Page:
The use of satire in literature refers to the practice of making fun of a human weakness or character flaw. The use of satire is often inclusive of a need or decision of correcting or bettering the character that is on the receiving end of the satire. In general, even though satire might be humorous and may “make fun”, its purpose is not to entertain and amuse but actually to derive a reaction of contempt from the reader.
Examples of satire:
George Orwell’s Animal Farm – In this political allegory, Orwell uses animals to satirize the Russian Revolution and the rise of Stalin’s dictatorship.
The Simpsons – This long-running animated sitcom uses satire to comment on American society and culture, often through exaggerated and absurd scenarios.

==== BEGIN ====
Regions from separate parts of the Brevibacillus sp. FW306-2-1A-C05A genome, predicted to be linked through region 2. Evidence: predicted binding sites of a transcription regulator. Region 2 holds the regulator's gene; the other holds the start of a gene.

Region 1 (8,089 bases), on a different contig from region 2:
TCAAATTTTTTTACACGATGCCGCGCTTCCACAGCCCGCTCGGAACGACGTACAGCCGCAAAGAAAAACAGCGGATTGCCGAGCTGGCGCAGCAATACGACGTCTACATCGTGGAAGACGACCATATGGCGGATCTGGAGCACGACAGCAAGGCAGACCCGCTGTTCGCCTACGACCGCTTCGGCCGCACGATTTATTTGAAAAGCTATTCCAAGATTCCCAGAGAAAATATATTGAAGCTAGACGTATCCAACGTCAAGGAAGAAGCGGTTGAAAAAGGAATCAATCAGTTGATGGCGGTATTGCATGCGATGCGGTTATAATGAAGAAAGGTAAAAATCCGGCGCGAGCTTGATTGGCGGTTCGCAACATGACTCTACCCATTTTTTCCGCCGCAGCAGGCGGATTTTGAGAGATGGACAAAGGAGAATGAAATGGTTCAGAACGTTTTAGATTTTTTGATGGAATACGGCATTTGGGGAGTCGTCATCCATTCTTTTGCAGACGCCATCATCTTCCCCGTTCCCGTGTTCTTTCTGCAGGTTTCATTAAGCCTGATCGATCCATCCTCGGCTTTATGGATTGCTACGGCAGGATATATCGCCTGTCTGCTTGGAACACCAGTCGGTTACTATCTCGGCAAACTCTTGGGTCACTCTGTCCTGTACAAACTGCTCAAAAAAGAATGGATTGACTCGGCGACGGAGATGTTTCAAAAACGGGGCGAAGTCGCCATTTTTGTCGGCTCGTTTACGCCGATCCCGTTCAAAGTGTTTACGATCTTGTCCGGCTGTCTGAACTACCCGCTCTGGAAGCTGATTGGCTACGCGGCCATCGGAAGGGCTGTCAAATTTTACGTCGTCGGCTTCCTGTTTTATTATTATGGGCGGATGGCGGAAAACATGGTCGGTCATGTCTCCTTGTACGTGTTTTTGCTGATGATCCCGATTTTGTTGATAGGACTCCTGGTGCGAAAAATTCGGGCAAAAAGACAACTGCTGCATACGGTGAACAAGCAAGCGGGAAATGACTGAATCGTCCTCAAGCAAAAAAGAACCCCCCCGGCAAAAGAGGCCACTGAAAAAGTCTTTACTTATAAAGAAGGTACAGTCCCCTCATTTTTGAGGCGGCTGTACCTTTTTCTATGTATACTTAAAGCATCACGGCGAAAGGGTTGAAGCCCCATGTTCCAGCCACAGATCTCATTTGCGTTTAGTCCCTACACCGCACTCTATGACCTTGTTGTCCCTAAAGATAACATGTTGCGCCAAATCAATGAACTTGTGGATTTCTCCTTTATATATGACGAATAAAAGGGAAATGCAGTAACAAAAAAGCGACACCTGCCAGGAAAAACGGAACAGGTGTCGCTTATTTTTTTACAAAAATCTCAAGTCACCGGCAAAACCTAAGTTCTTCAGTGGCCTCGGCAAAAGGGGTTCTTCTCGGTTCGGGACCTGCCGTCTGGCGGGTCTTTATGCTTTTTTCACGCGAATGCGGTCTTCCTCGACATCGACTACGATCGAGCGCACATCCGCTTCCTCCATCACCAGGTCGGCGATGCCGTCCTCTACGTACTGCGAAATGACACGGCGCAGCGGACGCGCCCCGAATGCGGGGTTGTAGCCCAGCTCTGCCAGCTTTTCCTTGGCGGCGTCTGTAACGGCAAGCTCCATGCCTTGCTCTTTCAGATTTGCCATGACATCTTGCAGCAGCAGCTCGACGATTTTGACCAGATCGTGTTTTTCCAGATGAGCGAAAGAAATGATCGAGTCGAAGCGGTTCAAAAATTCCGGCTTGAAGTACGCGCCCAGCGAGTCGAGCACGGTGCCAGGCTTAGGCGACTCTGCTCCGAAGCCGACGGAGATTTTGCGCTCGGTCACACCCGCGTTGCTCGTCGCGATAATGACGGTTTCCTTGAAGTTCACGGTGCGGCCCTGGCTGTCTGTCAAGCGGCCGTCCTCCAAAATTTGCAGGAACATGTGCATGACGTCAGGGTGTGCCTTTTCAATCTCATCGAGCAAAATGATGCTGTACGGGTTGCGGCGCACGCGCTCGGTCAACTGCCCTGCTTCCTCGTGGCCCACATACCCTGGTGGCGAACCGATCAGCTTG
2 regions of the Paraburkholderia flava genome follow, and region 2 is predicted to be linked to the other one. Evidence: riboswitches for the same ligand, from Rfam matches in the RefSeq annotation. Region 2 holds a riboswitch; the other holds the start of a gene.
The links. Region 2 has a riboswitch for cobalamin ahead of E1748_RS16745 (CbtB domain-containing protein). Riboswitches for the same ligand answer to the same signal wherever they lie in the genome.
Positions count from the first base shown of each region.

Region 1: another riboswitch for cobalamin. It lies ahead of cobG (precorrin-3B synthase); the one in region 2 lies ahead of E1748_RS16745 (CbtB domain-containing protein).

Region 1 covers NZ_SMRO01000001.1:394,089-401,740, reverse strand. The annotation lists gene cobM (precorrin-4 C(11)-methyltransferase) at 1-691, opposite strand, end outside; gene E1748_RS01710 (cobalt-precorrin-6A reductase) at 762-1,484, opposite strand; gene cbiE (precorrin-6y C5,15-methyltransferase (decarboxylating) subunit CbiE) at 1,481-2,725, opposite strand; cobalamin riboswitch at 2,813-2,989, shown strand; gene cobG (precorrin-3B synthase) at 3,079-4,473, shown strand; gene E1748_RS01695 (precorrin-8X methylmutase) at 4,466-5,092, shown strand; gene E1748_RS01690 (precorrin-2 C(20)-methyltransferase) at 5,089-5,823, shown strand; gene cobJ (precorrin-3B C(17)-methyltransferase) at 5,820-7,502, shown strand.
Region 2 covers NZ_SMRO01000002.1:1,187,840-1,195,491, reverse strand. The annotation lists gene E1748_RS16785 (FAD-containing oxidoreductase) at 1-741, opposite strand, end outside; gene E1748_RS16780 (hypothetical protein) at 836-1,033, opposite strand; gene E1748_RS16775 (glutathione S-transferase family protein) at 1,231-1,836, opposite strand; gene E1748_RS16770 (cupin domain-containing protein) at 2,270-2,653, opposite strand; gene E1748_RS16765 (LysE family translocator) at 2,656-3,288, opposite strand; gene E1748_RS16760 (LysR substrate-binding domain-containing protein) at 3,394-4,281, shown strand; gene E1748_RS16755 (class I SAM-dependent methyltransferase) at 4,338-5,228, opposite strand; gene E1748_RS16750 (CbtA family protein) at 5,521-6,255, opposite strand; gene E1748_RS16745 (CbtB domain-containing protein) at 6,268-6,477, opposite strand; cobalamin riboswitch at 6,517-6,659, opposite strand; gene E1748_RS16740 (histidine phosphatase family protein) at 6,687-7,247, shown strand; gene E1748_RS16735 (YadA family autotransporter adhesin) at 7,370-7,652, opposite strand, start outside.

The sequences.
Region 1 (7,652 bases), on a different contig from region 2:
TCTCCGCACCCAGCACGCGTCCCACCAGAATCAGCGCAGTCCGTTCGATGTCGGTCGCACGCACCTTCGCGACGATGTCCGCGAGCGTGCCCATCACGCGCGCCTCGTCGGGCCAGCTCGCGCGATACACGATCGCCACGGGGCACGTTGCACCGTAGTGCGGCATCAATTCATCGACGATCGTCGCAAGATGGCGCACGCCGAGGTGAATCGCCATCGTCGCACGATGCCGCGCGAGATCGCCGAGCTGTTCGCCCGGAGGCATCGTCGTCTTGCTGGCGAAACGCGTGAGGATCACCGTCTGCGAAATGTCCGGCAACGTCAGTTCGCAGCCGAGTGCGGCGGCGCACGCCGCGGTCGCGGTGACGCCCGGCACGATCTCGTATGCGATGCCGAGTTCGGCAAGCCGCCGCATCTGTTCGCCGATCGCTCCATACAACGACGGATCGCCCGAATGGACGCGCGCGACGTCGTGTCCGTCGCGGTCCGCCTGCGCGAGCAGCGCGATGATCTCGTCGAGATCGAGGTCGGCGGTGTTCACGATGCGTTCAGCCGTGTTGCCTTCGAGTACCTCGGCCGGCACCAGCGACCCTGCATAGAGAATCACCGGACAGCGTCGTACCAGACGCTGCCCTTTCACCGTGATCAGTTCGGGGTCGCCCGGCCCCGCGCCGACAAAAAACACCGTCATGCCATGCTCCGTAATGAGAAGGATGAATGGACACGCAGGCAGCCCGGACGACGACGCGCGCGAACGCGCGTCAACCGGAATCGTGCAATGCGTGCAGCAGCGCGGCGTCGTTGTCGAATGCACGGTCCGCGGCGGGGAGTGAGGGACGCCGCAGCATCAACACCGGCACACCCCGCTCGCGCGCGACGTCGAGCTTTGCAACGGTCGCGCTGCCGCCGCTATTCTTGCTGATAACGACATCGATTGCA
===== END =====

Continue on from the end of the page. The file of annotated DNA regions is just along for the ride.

Jonathan Swift’s A Modest Proposal – In this essay, Swift uses satire to propose that the poor Irish should sell their children as food to the rich English, in order to solve Ireland’s poverty problem.
The Daily Show with Trevor Noah – This satirical news program uses humor and irony to comment on current events and politics.
Mark Twain’s The Adventures of Huckleberry Finn – Twain uses satire to criticize the racism and hypocrisy of American society in the mid-19th century.